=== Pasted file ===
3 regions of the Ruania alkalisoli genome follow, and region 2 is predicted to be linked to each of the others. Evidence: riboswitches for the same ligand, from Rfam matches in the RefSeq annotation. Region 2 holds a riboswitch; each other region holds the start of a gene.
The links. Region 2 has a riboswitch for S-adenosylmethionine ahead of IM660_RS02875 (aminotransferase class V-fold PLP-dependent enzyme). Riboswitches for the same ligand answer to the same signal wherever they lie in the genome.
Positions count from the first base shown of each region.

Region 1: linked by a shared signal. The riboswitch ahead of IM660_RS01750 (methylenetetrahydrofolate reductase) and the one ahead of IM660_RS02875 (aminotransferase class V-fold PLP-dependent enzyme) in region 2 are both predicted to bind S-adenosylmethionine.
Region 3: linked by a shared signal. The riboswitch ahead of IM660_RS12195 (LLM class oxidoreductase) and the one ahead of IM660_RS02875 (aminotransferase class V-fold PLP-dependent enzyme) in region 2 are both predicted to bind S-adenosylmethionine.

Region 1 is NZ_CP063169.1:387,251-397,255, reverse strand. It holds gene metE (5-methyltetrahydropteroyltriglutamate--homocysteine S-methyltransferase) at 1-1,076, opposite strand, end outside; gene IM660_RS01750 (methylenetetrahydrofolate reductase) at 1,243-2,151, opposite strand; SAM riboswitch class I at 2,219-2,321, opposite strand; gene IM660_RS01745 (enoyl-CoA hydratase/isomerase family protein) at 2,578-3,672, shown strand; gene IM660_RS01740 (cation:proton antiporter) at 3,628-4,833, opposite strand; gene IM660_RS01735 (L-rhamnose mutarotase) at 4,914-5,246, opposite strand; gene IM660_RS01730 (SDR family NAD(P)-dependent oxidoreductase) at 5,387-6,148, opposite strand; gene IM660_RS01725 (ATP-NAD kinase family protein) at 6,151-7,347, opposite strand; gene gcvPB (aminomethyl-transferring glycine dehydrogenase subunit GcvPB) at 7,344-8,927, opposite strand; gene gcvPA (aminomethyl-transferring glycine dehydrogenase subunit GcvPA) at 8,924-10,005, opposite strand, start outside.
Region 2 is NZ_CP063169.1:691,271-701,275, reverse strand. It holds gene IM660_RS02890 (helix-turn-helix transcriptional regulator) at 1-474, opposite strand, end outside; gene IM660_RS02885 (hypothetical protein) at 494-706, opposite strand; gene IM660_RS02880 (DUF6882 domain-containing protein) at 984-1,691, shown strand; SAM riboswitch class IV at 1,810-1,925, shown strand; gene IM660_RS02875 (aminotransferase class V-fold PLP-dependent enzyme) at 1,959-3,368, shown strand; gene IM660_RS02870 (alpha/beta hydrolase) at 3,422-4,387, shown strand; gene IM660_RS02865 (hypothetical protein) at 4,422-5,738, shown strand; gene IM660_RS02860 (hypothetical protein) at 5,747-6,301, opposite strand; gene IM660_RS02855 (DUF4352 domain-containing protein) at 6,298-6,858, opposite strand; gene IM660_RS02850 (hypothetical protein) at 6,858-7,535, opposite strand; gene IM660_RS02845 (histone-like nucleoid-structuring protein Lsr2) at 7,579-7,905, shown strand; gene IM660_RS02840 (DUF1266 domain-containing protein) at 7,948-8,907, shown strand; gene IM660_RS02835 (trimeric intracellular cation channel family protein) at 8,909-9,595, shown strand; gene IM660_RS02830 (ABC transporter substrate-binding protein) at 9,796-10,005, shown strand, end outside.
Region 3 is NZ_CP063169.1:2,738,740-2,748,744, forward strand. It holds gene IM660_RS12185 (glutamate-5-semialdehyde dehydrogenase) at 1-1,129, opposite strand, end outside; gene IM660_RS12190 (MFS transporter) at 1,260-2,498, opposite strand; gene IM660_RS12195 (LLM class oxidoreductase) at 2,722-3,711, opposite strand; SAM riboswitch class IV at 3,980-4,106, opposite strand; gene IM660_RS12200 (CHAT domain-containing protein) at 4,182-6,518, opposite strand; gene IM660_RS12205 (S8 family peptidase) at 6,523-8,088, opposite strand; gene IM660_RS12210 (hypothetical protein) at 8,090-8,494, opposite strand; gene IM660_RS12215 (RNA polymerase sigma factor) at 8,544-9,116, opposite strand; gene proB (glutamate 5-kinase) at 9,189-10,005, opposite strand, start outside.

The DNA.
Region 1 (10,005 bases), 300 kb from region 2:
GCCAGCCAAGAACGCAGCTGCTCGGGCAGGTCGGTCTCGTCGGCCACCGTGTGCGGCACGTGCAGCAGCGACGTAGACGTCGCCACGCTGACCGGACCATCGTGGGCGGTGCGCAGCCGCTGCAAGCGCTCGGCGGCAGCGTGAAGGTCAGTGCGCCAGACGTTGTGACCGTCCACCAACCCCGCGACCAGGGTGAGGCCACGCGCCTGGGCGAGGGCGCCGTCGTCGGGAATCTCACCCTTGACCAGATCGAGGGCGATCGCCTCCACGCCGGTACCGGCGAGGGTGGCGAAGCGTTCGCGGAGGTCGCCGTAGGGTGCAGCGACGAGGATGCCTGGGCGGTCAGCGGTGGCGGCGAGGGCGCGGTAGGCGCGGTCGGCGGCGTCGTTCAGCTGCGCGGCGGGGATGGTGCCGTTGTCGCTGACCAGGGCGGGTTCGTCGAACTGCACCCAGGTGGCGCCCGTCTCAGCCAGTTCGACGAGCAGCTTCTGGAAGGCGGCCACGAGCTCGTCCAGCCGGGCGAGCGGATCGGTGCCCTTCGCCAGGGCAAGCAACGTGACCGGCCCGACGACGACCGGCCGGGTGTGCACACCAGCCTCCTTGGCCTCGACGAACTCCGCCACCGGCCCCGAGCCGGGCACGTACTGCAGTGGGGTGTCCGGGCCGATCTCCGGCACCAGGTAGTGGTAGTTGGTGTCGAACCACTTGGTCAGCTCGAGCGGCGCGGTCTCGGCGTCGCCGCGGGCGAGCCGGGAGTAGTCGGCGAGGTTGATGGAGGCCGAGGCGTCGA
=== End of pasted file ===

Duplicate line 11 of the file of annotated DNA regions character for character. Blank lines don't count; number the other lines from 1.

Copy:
GCCAGCCAAGAACGCAGCTGCTCGGGCAGGTCGGTCTCGTCGGCCACCGTGTGCGGCACGTGCAGCAGCGACGTAGACGTCGCCACGCTGACCGGACCATCGTGGGCGGTGCGCAGCCGCTGCAAGCGCTCGGCGGCAGCGTGAAGGTCAGTGCGCCAGACGTTGTGACCGTCCACCAACCCCGCGACCAGGGTGAGGCCACGCGCCTGGGCGAGGGCGCCGTCGTCGGGAATCTCACCCTTGACCAGATCGAGGGCGATCGCCTCCACGCCGGTACCGGCGAGGGTGGCGAAGCGTTCGCGGAGGTCGCCGTAGGGTGCAGCGACGAGGATGCCTGGGCGGTCAGCGGTGGCGGCGAGGGCGCGGTAGGCGCGGTCGGCGGCGTCGTTCAGCTGCGCGGCGGGGATGGTGCCGTTGTCGCTGACCAGGGCGGGTTCGTCGAACTGCACCCAGGTGGCGCCCGTCTCAGCCAGTTCGACGAGCAGCTTCTGGAAGGCGGCCACGAGCTCGTCCAGCCGGGCGAGCGGATCGGTGCCCTTCGCCAGGGCAAGCAACGTGACCGGCCCGACGACGACCGGCCGGGTGTGCACACCAGCCTCCTTGGCCTCGACGAACTCCGCCACCGGCCCCGAGCCGGGCACGTACTGCAGTGGGGTGTCCGGGCCGATCTCCGGCACCAGGTAGTGGTAGTTGGTGTCGAACCACTTGGTCAGCTCGAGCGGCGCGGTCTCGGCGTCGCCGCGGGCGAGCCGGGAGTAGTCGGCGAGGTTGATGGAGGCCGAGGCGTCGA